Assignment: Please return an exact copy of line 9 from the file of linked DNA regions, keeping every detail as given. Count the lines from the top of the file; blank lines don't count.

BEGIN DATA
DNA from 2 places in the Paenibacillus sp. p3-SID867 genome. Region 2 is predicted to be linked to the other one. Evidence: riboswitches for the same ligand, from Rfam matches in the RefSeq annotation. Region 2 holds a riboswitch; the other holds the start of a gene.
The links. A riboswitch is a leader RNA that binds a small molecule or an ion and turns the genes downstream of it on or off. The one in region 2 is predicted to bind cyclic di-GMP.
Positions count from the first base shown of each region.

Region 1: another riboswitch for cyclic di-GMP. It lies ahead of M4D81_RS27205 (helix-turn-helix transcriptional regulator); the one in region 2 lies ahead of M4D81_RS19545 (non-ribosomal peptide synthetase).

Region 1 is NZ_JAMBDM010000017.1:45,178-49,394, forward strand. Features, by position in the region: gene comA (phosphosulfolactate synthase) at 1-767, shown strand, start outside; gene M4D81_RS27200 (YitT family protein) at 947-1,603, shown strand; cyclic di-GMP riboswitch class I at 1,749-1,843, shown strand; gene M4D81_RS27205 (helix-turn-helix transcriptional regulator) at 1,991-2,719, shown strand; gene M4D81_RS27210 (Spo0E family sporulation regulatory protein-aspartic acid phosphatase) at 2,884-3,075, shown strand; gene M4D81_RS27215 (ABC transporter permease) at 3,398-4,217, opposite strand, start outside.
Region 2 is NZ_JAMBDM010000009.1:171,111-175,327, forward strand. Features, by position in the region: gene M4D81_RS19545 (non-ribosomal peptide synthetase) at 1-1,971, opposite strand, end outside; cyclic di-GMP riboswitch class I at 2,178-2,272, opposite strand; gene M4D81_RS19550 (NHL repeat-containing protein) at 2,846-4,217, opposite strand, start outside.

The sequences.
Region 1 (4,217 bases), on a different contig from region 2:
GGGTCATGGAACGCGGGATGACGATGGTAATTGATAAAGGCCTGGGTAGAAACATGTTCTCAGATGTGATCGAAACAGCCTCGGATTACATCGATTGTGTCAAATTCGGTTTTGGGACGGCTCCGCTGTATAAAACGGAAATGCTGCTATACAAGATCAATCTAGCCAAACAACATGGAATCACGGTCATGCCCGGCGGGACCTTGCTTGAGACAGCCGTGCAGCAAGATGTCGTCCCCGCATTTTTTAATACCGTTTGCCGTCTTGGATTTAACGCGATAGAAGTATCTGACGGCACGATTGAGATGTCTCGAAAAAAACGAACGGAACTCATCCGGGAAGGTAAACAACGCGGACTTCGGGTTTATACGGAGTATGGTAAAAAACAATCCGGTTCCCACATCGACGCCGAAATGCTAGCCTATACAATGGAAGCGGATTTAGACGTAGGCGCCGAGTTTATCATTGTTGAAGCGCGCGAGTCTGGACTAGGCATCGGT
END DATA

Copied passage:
GGGTCATGGAACGCGGGATGACGATGGTAATTGATAAAGGCCTGGGTAGAAACATGTTCTCAGATGTGATCGAAACAGCCTCGGATTACATCGATTGTGTCAAATTCGGTTTTGGGACGGCTCCGCTGTATAAAACGGAAATGCTGCTATACAAGATCAATCTAGCCAAACAACATGGAATCACGGTCATGCCCGGCGGGACCTTGCTTGAGACAGCCGTGCAGCAAGATGTCGTCCCCGCATTTTTTAATACCGTTTGCCGTCTTGGATTTAACGCGATAGAAGTATCTGACGGCACGATTGAGATGTCTCGAAAAAAACGAACGGAACTCATCCGGGAAGGTAAACAACGCGGACTTCGGGTTTATACGGAGTATGGTAAAAAACAATCCGGTTCCCACATCGACGCCGAAATGCTAGCCTATACAATGGAAGCGGATTTAGACGTAGGCGCCGAGTTTATCATTGTTGAAGCGCGCGAGTCTGGACTAGGCATCGGT